Tilling the Soil to Find Ourselves: Conversion, Labor, and [Re]membering in Gaines's Of Love and Dust and In My Father's House
In those empty spaces, times intersect and our relation with things is reversed: rather than remembering the past, we feel the past remembers us. Unexpected rewards: the past becomes present, an impalpable yet real presence.
-- Octavio Paz, "The Tree of Life"
say it for nightmare, say it loud panebreaking heartmadness: nightmare begins responsibility.
-- Michael S. Harper, "Nightmare Begins Responsibility"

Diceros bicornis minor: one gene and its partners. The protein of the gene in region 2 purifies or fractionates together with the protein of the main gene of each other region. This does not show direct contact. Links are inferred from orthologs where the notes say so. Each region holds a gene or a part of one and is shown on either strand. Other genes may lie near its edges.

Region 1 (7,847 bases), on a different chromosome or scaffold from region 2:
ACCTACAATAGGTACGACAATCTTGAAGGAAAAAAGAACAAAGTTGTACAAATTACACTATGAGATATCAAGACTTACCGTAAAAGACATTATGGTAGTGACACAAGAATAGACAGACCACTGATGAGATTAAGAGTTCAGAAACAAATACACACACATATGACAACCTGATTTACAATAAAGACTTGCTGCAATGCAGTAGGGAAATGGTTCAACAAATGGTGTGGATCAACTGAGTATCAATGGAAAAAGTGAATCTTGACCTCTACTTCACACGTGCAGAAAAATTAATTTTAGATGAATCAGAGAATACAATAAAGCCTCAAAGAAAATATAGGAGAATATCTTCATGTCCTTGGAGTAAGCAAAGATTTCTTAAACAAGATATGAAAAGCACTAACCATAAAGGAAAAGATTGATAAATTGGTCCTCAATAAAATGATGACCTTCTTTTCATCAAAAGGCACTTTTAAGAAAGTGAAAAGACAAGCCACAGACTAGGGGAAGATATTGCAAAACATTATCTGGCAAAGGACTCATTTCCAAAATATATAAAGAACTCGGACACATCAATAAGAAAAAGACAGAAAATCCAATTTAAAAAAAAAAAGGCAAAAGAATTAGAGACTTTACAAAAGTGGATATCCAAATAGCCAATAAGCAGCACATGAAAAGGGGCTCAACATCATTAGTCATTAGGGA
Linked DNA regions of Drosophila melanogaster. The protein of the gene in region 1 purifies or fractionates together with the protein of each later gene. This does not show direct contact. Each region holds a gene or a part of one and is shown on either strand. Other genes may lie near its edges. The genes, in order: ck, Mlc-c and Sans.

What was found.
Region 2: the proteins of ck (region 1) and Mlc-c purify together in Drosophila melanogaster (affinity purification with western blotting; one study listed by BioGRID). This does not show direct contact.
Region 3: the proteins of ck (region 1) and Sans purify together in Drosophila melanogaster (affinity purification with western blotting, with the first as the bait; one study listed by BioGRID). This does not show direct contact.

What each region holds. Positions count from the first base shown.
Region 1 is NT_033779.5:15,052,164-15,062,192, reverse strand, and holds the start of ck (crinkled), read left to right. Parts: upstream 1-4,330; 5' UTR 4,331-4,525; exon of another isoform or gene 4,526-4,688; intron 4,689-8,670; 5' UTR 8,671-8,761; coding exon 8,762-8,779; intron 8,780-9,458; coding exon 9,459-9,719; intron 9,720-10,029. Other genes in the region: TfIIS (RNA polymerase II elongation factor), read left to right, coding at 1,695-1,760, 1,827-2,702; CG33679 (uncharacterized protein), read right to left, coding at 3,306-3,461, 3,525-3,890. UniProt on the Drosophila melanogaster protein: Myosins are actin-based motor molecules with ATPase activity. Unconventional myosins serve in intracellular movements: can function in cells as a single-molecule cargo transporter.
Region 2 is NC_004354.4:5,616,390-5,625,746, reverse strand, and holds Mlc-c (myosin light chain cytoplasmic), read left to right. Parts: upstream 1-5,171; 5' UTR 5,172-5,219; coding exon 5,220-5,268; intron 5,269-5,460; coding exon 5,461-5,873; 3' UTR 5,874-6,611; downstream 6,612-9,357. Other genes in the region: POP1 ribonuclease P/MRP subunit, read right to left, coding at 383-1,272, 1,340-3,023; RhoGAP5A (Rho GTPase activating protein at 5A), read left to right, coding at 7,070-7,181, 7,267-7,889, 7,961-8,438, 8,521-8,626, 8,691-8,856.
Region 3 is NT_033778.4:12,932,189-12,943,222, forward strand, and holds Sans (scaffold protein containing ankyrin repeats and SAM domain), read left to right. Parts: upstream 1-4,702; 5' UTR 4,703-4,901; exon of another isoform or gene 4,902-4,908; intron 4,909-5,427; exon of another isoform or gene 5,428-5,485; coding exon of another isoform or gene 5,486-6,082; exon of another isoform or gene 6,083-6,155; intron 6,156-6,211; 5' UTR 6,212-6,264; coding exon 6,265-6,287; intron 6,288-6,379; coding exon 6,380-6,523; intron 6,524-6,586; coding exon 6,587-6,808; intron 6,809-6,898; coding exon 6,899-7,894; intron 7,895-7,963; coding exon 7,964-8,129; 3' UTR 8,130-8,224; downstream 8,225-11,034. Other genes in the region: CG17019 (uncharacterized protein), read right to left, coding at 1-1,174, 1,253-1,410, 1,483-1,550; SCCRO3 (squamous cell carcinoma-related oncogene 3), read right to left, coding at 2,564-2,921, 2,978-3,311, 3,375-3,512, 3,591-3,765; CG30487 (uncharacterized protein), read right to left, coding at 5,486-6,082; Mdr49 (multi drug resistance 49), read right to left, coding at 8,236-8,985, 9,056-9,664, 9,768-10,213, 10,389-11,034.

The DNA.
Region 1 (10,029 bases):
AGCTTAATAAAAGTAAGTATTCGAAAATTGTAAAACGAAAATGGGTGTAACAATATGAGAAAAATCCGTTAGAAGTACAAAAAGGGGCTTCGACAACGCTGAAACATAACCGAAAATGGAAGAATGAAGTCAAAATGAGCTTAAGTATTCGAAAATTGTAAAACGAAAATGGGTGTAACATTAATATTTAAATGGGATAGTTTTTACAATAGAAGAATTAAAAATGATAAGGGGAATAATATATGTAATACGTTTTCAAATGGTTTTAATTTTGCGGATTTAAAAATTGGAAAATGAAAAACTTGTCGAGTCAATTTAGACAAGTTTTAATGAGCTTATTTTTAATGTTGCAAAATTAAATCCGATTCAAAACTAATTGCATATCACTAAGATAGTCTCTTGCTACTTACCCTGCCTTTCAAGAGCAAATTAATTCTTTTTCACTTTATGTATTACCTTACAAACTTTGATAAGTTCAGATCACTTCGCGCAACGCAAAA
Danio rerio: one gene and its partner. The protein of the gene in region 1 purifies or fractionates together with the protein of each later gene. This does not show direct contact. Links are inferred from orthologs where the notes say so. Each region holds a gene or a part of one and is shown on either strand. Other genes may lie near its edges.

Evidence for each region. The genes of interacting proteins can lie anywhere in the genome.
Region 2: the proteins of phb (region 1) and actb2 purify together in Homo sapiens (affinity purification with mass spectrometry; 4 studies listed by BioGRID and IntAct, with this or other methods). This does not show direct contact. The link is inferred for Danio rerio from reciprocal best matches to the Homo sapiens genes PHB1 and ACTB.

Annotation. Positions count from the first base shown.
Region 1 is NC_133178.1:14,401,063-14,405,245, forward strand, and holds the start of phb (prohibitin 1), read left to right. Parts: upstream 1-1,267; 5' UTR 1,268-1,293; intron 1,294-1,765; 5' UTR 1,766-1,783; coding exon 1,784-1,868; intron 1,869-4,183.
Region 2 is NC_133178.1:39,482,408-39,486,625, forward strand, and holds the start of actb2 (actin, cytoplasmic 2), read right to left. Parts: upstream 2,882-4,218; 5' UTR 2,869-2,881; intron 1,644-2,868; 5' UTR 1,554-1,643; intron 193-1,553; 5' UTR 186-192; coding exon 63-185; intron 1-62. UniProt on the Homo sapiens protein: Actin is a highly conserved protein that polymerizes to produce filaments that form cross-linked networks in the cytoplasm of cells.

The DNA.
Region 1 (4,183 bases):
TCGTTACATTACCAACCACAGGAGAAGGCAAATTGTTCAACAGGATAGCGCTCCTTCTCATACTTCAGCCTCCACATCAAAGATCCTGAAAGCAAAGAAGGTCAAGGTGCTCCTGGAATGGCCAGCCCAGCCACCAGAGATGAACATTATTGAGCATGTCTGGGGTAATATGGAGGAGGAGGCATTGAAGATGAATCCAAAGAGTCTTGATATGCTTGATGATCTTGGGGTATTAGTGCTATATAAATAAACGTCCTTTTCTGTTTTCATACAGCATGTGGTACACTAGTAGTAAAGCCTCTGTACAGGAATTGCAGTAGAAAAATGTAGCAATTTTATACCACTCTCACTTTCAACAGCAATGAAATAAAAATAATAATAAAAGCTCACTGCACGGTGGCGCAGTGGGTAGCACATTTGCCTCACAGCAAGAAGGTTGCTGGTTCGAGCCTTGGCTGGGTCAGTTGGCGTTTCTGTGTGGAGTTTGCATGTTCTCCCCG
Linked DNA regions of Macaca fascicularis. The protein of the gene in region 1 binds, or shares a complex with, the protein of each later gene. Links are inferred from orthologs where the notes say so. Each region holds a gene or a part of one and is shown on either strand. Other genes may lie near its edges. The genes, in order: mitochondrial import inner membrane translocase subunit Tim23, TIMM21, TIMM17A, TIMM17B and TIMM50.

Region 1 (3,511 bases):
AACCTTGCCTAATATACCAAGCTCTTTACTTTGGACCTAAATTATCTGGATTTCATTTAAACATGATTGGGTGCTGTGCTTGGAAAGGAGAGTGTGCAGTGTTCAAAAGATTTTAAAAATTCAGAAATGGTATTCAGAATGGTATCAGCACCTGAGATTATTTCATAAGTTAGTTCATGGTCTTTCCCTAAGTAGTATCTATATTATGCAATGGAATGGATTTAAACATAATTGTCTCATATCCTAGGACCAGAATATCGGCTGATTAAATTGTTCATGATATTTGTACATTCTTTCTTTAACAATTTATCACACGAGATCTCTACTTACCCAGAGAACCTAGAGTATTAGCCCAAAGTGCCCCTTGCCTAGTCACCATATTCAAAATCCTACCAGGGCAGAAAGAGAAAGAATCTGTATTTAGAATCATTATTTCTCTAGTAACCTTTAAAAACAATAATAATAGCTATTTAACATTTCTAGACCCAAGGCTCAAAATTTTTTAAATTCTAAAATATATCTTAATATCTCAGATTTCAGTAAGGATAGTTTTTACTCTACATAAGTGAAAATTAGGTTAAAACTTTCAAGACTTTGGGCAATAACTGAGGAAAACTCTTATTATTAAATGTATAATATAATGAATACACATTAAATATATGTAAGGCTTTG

Community functions in numerous fictional narratives by African American authors as the repository of memory, a space where the individual's redemption hinges upon collective acts of remembering. In this respect, these communal acts of reconstructing the past are vehicles of identity for those who choose to harness them as such. One thinks here, for example, of Toni Morrison Song of Solomon, where Milkman engages in what begins as a materialistic quest for gold and ends as a genealogical journey that leaves him face to face with the knowledge that he is part of an ancestral legacy that includes self- generated flight. Morrison's novel operates within a corpus of novels in which we find a protagonist who, individually, fails to utilize the personal resources necessary to constitute a viable identity.1 It is the com